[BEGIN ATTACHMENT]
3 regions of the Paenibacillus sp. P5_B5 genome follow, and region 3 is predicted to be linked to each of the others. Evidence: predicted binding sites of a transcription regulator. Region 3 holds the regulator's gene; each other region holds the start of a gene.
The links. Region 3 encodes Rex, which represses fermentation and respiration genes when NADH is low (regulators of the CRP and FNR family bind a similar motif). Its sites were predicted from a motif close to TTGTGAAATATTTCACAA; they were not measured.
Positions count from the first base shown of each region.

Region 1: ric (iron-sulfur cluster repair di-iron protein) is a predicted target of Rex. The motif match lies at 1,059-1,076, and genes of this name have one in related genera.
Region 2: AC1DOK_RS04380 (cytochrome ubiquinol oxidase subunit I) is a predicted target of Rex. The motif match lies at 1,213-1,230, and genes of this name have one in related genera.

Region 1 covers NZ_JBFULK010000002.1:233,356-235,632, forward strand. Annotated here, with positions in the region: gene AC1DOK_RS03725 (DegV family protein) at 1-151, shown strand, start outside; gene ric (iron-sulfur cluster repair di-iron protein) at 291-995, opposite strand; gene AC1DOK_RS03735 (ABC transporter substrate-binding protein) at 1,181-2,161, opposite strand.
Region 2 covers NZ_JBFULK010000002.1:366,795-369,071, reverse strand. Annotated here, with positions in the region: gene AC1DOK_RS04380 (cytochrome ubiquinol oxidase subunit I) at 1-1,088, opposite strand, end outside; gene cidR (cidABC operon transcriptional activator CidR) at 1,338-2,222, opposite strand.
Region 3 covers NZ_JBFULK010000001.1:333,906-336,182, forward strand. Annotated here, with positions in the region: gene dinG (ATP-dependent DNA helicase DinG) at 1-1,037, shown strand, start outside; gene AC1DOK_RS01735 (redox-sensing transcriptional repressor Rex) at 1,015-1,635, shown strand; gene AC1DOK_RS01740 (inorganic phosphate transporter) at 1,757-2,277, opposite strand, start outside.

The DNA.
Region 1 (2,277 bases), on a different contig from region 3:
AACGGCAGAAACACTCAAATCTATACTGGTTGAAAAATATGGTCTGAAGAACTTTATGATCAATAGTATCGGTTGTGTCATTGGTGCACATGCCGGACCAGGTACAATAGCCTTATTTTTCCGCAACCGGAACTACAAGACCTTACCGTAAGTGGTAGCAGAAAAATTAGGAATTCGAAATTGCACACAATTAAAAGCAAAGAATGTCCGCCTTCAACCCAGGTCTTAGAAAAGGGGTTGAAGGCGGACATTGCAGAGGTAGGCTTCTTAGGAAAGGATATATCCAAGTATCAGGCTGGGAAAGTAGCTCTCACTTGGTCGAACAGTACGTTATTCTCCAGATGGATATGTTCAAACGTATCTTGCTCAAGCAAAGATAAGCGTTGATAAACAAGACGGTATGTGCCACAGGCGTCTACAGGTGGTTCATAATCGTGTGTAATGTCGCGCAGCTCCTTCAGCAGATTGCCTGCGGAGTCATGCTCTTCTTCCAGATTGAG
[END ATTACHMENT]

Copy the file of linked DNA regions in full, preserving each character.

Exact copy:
3 regions of the Paenibacillus sp. P5_B5 genome follow, and region 3 is predicted to be linked to each of the others. Evidence: predicted binding sites of a transcription regulator. Region 3 holds the regulator's gene; each other region holds the start of a gene.
The links. Region 3 encodes Rex, which represses fermentation and respiration genes when NADH is low (regulators of the CRP and FNR family bind a similar motif). Its sites were predicted from a motif close to TTGTGAAATATTTCACAA; they were not measured.
Positions count from the first base shown of each region.

Region 1: ric (iron-sulfur cluster repair di-iron protein) is a predicted target of Rex. The motif match lies at 1,059-1,076, and genes of this name have one in related genera.
Region 2: AC1DOK_RS04380 (cytochrome ubiquinol oxidase subunit I) is a predicted target of Rex. The motif match lies at 1,213-1,230, and genes of this name have one in related genera.

Region 1 covers NZ_JBFULK010000002.1:233,356-235,632, forward strand. Annotated here, with positions in the region: gene AC1DOK_RS03725 (DegV family protein) at 1-151, shown strand, start outside; gene ric (iron-sulfur cluster repair di-iron protein) at 291-995, opposite strand; gene AC1DOK_RS03735 (ABC transporter substrate-binding protein) at 1,181-2,161, opposite strand.
Region 2 covers NZ_JBFULK010000002.1:366,795-369,071, reverse strand. Annotated here, with positions in the region: gene AC1DOK_RS04380 (cytochrome ubiquinol oxidase subunit I) at 1-1,088, opposite strand, end outside; gene cidR (cidABC operon transcriptional activator CidR) at 1,338-2,222, opposite strand.
Region 3 covers NZ_JBFULK010000001.1:333,906-336,182, forward strand. Annotated here, with positions in the region: gene dinG (ATP-dependent DNA helicase DinG) at 1-1,037, shown strand, start outside; gene AC1DOK_RS01735 (redox-sensing transcriptional repressor Rex) at 1,015-1,635, shown strand; gene AC1DOK_RS01740 (inorganic phosphate transporter) at 1,757-2,277, opposite strand, start outside.

The DNA.
Region 1 (2,277 bases), on a different contig from region 3:
AACGGCAGAAACACTCAAATCTATACTGGTTGAAAAATATGGTCTGAAGAACTTTATGATCAATAGTATCGGTTGTGTCATTGGTGCACATGCCGGACCAGGTACAATAGCCTTATTTTTCCGCAACCGGAACTACAAGACCTTACCGTAAGTGGTAGCAGAAAAATTAGGAATTCGAAATTGCACACAATTAAAAGCAAAGAATGTCCGCCTTCAACCCAGGTCTTAGAAAAGGGGTTGAAGGCGGACATTGCAGAGGTAGGCTTCTTAGGAAAGGATATATCCAAGTATCAGGCTGGGAAAGTAGCTCTCACTTGGTCGAACAGTACGTTATTCTCCAGATGGATATGTTCAAACGTATCTTGCTCAAGCAAAGATAAGCGTTGATAAACAAGACGGTATGTGCCACAGGCGTCTACAGGTGGTTCATAATCGTGTGTAATGTCGCGCAGCTCCTTCAGCAGATTGCCTGCGGAGTCATGCTCTTCTTCCAGATTGAG